Those mourning the loss of Willie McIlvanney this morning number countless thousands beyond his soulmate Siobhan, family and friends.

Famously crowned “the father of tartan noir” for his Jack Laidlaw trilogy, his non crime fiction also brought international acclaim and introduced us to a very particular definition of heroism.

In the characters of Docherty, The Big Man and other literary products of his fertile mind, McIlvanney gave voice to those from whom society would prefer not to hear.

Willie McIlvanney knew, and deeply cared, that the world divided not into good and bad people but rather those whose ability to deal with the human condition was too often hindered by the circumstances of their birth.

So his heroes were typically those ordinary folk who brought their intellect and humanity to bear on the anxieties and complexities which confront us.

As the writer Frederick Raphael suggested, Willie’s novels were “full of the joy in writing, and alert to the anguish of life”.

His hymn to the common man and woman was a recurrent theme as was the aspiration for a more communitarian society and the constant challenge of maintaining personal integrity in a morally bankrupt environment.

That sharp intellect and social conscience were forged in the kitchen of his parents’ Kilmarnock home where spirited debate was ever part of the nourishment on offer.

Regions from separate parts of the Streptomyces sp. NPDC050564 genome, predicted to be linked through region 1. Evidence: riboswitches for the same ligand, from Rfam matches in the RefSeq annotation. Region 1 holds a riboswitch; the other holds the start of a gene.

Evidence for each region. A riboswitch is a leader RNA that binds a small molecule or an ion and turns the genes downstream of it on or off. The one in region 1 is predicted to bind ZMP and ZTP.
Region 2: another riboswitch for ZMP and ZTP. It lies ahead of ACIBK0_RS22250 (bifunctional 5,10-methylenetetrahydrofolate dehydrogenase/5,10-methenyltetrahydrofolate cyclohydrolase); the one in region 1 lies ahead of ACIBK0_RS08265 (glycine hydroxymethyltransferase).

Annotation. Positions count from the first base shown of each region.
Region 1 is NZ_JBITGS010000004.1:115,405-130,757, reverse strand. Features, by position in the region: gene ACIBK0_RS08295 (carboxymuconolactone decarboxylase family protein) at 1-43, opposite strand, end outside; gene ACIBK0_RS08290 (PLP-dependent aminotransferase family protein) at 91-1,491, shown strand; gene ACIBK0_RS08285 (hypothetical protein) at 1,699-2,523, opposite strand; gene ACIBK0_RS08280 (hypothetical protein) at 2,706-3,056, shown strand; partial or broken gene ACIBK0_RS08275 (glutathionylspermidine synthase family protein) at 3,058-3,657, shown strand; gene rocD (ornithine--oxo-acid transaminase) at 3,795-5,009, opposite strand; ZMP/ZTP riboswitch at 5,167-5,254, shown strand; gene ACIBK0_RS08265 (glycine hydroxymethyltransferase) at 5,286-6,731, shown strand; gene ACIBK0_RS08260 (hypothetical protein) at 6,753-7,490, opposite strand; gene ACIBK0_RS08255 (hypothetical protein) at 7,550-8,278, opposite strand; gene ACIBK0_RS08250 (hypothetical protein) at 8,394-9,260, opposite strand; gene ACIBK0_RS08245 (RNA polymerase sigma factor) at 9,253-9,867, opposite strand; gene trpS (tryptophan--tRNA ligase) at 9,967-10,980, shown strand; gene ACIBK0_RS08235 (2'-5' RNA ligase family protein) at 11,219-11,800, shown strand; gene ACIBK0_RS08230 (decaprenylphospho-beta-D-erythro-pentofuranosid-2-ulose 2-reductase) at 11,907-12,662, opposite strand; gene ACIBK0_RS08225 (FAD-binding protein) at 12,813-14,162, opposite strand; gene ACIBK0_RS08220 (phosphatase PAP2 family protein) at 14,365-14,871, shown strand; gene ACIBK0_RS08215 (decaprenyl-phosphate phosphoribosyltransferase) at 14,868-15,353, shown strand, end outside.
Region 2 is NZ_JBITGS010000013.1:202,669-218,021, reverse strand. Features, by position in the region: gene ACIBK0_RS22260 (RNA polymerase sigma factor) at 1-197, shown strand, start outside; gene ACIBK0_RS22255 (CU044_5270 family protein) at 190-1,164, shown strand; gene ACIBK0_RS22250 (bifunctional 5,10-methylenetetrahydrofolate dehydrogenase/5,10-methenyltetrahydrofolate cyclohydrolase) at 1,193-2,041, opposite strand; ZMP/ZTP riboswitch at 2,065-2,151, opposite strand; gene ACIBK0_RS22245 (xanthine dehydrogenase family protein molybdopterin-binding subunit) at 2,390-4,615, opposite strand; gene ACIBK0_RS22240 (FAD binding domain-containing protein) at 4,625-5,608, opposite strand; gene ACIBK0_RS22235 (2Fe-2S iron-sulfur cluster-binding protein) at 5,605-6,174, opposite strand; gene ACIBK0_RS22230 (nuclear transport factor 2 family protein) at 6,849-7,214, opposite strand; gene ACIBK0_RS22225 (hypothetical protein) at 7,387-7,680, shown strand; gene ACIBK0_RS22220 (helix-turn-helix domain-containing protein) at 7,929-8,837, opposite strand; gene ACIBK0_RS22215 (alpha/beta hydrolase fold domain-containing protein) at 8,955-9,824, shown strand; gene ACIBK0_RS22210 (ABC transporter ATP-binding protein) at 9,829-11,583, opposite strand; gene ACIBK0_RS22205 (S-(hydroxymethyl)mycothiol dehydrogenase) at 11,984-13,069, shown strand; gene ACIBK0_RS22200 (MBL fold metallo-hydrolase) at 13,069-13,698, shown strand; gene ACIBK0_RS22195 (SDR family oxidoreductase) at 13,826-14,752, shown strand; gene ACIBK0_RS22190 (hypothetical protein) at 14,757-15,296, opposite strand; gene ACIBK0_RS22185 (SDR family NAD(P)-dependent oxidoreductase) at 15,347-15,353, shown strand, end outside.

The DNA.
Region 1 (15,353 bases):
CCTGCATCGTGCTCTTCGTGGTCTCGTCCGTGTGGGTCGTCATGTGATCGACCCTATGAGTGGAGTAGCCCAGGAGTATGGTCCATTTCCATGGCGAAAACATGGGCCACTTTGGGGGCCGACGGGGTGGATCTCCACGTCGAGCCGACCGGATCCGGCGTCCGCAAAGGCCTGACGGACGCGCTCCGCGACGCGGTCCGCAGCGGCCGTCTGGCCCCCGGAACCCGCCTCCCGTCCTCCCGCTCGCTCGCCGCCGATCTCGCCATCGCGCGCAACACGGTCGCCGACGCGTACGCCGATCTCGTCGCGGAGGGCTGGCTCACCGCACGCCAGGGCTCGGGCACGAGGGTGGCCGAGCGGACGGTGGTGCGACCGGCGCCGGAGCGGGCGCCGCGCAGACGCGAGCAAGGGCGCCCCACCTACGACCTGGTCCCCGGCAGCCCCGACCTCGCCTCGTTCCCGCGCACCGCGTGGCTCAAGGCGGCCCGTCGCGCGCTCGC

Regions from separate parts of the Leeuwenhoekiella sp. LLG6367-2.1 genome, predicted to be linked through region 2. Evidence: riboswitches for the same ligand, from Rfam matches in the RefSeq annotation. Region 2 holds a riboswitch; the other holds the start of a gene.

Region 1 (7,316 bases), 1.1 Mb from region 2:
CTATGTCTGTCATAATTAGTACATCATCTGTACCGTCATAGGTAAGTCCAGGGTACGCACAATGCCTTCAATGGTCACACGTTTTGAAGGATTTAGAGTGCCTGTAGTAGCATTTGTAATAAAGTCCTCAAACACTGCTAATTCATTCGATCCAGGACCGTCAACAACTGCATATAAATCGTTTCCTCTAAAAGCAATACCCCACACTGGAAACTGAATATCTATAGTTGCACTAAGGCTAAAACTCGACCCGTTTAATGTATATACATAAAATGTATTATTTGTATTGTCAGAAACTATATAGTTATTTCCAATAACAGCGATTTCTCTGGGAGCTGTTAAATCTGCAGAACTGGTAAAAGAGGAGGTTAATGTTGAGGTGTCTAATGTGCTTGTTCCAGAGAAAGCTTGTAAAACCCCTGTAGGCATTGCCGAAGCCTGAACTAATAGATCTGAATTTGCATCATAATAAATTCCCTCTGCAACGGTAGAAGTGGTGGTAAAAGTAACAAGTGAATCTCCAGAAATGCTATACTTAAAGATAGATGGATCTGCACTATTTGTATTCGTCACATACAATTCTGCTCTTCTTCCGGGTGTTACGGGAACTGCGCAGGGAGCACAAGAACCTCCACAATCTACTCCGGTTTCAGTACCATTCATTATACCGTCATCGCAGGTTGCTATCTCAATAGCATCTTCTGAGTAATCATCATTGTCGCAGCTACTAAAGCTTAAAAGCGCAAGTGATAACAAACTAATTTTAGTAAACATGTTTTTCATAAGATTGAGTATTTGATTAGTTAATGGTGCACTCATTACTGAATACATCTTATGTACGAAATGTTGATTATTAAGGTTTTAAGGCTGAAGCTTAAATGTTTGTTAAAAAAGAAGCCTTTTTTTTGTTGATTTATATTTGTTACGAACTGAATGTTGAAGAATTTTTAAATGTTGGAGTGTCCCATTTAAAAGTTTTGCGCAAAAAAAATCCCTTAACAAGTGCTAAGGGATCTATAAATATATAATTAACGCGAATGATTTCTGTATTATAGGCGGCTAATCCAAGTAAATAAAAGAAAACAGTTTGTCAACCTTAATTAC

A stellar progress through Glasgow university was followed by more teaching years than he had envisaged.

As Willie told it, teaching was to be a two year diversion whilst he wrote the great novel which would have the world beating a path to his doorstep. But the world, he noted later, seemed to have carelessly mislaid his address.

Yet those 17 classroom years were hardly wasted.

All his life he would confront strangers anxious to tell him how his teaching had inspired and helped shape their path. That alone might have been legacy enough. But his novels, poetry and journalism were to prove inspirational to a much wider audience.

For all the honours with which he was garlanded, for many of us his most important role was as keeper of the Scottish soul. Willie McIlvanney was the kind of Scot we all aspired to be.

What he was not was prolific. Advised that a Jack Laidlaw novel a year would make his fortune, he typically set himself different challenges. Perfectionism was a constant companion, but not to the bank.

Happily, in the last few years, his agent, Jenny Brown, helped forge a partnership with Canongate who agreed to re-publish all his work on both sides of the Atlantic.

Two years ago I was given the immense privilege of giving the address as Willie received the Fletcher of Saltoun award from the Saltire Society. Fletcher was not noted as a philosopher but delivered one verdict apposite for the passing of one of Scotland’s greatest sons.

“If a man were permitted to make all the ballads, he need not care who should make the laws of a nation.”.

Thank you for the ballads, Willie. For the novels, for the poetry, for the acutely observed journalism.

Thank you for sharing that extraordinary mind with us all.

Ruth Wishart is a writer, broadcaster and personal friend of William McIlvanney